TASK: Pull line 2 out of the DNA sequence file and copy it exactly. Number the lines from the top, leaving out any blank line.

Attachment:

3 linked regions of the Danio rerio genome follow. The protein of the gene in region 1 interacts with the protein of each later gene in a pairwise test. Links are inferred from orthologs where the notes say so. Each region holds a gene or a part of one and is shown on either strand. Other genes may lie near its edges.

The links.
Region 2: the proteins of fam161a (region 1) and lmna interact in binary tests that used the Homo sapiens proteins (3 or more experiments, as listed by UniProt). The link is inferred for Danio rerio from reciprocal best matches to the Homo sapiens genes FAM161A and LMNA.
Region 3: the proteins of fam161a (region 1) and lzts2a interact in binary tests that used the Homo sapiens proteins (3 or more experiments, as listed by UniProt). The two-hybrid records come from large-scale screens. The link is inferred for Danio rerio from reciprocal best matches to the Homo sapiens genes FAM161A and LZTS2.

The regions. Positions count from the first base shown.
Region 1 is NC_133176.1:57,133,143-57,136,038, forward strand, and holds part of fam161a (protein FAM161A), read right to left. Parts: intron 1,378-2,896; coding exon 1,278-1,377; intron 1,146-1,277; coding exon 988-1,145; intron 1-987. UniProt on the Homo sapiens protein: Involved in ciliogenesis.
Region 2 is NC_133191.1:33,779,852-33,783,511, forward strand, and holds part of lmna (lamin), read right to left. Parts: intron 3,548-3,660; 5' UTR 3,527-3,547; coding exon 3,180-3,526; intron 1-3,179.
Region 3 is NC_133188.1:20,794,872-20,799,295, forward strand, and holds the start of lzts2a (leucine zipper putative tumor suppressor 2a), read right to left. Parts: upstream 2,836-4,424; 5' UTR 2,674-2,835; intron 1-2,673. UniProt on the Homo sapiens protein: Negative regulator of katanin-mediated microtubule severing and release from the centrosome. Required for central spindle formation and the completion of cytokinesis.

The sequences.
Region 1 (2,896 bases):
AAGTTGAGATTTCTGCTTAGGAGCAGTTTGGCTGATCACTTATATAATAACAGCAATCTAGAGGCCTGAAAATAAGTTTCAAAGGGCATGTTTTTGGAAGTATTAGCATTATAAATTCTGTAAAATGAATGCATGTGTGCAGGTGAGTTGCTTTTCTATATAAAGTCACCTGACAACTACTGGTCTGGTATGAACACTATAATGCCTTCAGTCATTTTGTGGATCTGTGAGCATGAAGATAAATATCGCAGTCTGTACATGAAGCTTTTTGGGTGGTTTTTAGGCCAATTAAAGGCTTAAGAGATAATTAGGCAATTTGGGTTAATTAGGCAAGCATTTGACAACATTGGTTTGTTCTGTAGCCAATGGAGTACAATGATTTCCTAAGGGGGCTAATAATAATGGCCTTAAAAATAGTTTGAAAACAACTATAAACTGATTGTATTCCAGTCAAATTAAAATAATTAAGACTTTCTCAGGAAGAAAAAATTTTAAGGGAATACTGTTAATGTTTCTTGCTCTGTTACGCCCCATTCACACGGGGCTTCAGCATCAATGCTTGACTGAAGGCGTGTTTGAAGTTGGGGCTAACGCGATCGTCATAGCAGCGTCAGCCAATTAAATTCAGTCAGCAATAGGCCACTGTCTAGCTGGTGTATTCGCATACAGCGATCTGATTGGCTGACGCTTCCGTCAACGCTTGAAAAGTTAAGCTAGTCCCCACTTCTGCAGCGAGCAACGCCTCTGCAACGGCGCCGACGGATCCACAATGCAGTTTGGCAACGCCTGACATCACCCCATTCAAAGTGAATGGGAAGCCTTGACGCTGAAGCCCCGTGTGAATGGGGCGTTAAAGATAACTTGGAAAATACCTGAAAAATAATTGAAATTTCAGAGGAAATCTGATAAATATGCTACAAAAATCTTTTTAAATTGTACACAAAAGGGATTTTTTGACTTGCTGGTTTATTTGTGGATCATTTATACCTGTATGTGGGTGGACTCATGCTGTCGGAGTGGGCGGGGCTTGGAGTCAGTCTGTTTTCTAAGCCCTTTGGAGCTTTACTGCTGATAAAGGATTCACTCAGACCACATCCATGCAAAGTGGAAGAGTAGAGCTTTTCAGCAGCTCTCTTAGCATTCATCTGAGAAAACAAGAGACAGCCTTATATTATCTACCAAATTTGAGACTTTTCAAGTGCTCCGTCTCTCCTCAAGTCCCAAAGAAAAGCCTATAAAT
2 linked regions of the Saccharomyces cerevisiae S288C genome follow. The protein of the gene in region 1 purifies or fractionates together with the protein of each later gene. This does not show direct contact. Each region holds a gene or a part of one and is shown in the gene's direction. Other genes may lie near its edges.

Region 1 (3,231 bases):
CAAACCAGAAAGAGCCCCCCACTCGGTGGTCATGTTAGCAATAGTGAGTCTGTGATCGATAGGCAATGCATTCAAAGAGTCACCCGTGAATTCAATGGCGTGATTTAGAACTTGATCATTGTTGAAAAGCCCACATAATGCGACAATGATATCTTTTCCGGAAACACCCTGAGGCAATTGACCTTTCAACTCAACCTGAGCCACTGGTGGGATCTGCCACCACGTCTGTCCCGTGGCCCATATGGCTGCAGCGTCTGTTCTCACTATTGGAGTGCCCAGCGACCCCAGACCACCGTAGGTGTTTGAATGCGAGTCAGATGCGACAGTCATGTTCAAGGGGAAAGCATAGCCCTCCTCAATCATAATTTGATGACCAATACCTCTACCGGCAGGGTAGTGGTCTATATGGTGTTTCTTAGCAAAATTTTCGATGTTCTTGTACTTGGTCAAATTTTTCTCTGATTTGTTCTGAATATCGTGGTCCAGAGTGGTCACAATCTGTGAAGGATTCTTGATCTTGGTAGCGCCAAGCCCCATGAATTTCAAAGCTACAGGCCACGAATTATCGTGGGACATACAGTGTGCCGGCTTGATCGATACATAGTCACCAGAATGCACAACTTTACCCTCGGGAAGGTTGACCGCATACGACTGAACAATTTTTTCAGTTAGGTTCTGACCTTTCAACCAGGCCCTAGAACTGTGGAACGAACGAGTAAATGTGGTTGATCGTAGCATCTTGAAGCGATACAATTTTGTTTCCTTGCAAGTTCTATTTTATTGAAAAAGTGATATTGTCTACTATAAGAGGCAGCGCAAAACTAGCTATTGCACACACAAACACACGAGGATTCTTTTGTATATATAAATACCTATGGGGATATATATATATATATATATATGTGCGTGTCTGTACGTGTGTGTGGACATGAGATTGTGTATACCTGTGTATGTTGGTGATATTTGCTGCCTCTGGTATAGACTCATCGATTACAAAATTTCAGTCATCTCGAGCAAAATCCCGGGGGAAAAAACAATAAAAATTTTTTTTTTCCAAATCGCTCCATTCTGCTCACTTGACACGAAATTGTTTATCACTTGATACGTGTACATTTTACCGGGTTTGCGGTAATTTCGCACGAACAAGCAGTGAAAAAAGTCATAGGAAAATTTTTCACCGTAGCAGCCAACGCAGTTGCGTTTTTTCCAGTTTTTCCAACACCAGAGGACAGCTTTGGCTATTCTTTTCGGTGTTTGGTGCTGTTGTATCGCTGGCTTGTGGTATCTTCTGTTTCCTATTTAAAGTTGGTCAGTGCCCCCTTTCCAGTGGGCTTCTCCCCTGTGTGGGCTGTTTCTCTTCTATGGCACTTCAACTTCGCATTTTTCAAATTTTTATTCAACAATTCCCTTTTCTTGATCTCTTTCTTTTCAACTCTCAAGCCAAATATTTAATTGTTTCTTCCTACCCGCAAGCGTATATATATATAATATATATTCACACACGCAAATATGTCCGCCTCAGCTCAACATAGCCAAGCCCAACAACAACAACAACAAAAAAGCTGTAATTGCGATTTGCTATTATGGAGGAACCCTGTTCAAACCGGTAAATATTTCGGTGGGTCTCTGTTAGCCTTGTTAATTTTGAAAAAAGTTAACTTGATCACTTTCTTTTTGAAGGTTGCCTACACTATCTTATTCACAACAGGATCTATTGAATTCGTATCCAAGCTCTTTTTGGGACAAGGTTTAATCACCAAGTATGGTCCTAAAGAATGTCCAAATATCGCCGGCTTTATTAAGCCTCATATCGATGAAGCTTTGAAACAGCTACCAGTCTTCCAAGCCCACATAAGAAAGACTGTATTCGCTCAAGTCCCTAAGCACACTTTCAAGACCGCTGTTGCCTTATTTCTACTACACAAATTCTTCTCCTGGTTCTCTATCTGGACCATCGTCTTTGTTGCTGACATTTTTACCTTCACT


The links.